Further highlights include The Entry of Christ into Brussels (L’Entrée du Christ à Bruxelles), 1898, which was executed after the painting of 1888-1889, now in the Getty Museum, Los Angeles (estimate: £40,000-60,000). The figure of Christ is an important theme within Ensor’s oeuvre. No fewer than thirteen of his etchings depict scenes from the life of Christ. In this etching, Ensor has imagined Jesus arriving as a revolutionary political figure during the maelstrom of the Brussels carnival. The artist regularly attended carnivals in Ostend and Brussels and was fascinated by the energy and noise of the crowds and their latent potential for violence.

The subject of his famous work, Hop Frog’s Revenge (La Vengeance de Hop Frog), 1898 (estimate: £30,000-40,000), derives from the short story of the same title by Edgar Allan Poe (1809-1849), the American author, poet, editor, and literary critic, with whom Ensor shared an equally developed taste for the uncanny and macabre. The artist found great appeal in these transformations both artistically and philosophically. In Hop-Frog a grotesque series of insults leads to a horrifying tale of retribution. The dwarf Hop-Frog seeks revenge on his king and court after being ridiculed for his ugliness. He convinces the king and his minsters to dress as orangutans in costumes made from tar and feathers and chain themselves to a chandelier. The chandelier is set on fire and illuminates the ballroom for a horrified crowd.

In total, the collection offers four impressions of Hop Frog’s Revenge (La Vengeance de Hop Frog), including the exquisitely hand-coloured example; a fine and rare impression of the first state (estimate: £15,000-20,000); one of the second, final state (estimate: £7,000 - 10,000); and an extremely rare lithographic version of the same subject (estimate: £6,000 - 8,000).

Ensor’s web-footed Death hovering over a shrieking crowd of people in Death pursuing a Flock of Humans (La Mort poursuivant le troupeau des humains), 1896 (estimate: £30,000-40,000) is a comical take on the traditional iconography of the Triumph of Death. As in the medieval tradition of the Danse macabre, Death is the great leveller, who reaps all of humanity, irrespective of status, wealth, power or moral virtue. The crowd is made up of all of society - men and women, soldiers, monks, judges, kings and peasants. In the artist’s depiction of this teeming mass, Ensor took inspiration from Edgar Allan Poe’s tale The Man of the Crowd, a vision of mankind blinded by mundane concerns and desires. With his characteristically savage humour, Ensor turns this into a burlesque comedy of Death. The crowd uncontrollably rushes forward; an endless mass of humanity hurtling towards an unavoidable fate.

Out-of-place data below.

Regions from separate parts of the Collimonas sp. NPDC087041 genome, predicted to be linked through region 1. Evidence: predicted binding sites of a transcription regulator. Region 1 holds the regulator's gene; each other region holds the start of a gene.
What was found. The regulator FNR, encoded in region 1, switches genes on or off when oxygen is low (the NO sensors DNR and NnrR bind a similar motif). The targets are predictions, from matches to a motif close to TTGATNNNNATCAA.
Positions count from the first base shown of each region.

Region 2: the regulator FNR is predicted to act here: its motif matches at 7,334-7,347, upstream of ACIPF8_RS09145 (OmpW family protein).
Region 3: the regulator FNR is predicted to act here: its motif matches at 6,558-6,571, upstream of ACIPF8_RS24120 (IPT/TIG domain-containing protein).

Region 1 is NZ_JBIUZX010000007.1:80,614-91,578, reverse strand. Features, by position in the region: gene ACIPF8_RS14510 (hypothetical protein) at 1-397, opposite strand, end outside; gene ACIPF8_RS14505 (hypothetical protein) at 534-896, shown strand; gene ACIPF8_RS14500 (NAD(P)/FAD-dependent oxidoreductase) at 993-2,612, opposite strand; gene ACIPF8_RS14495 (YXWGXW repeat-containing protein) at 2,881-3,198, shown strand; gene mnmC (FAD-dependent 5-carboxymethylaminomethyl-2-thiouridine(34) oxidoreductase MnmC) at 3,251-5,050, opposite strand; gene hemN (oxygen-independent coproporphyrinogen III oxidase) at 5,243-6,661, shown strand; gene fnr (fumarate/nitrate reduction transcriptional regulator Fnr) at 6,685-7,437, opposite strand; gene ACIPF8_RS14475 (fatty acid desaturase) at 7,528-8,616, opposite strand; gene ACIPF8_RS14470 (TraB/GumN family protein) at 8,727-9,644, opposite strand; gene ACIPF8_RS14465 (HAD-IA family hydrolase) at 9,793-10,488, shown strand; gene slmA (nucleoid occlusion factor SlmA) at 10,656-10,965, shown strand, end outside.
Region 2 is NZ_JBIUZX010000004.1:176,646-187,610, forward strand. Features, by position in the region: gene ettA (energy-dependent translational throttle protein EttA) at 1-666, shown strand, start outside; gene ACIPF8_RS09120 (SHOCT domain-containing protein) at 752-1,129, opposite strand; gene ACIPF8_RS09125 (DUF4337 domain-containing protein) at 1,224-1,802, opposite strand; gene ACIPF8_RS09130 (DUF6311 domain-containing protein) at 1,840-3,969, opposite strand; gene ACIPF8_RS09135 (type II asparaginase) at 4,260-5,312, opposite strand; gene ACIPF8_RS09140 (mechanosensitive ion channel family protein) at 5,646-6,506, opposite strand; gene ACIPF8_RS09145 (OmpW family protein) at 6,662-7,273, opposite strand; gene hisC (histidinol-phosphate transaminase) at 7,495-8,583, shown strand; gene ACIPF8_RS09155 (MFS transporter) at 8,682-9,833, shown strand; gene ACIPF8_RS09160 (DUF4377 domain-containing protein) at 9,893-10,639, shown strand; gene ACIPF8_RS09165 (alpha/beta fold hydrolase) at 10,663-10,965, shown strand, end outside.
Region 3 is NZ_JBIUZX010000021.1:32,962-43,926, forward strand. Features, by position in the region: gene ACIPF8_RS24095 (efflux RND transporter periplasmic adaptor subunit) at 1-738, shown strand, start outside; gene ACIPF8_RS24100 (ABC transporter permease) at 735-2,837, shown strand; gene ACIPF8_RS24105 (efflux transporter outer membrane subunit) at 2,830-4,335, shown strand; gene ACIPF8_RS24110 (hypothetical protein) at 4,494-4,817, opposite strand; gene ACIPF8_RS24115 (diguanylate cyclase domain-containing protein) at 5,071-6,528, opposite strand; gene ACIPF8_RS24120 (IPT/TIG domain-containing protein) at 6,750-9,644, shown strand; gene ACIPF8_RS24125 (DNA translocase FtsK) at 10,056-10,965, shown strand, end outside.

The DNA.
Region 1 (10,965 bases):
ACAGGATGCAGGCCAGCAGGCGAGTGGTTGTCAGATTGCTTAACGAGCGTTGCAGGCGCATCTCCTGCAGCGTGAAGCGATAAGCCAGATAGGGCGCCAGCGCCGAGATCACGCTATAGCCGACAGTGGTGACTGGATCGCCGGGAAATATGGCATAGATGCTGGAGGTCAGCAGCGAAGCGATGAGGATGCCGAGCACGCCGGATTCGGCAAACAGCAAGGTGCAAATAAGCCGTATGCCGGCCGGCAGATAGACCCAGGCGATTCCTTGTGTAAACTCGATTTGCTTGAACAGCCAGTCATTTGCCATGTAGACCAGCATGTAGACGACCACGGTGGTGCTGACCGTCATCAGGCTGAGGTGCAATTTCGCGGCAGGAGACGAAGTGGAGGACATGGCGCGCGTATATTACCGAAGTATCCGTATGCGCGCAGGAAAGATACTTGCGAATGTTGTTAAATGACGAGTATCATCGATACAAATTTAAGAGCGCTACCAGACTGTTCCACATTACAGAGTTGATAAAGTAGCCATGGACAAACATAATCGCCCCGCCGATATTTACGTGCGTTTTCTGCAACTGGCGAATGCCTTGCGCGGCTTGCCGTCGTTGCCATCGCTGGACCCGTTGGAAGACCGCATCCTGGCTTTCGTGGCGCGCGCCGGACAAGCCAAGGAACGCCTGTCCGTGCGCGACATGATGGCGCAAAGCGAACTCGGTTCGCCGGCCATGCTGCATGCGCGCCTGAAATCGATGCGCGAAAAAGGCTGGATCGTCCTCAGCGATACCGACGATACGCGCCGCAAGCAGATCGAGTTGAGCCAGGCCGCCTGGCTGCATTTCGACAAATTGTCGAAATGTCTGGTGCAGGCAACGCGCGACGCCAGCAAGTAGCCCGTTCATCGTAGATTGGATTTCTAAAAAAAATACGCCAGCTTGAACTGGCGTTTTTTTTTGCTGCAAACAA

Illustrating the breadth of the collection, from left to right: Poster for the Ostend Carnival (Affiche pour le Carnaval d'Ostende), 1931, a brightly coloured lithograph on wove paper (estimate: £2,000-3,000); The Pisser (Le Pisseur), 1887 (estimate: £2,500-3,500), an etching depicting a top-hatted gentleman relieving himself on a graffiti-covered wall scrawled with the legend Ensor is a mad man (Ensor est un fou) – a bawdy riposte to his critics; Fridolin and Gragapança of Yperdamme (Fridolin et Gragapança d’Yperdamme), 1895, a hand-coloured etching representing a flute playing Ensor (Fridolin) and his friend Eugène Demolder (Gragapança) dancing to his tune and referencing to a short story written by Demolder (estimate: £10,000 - 15,000).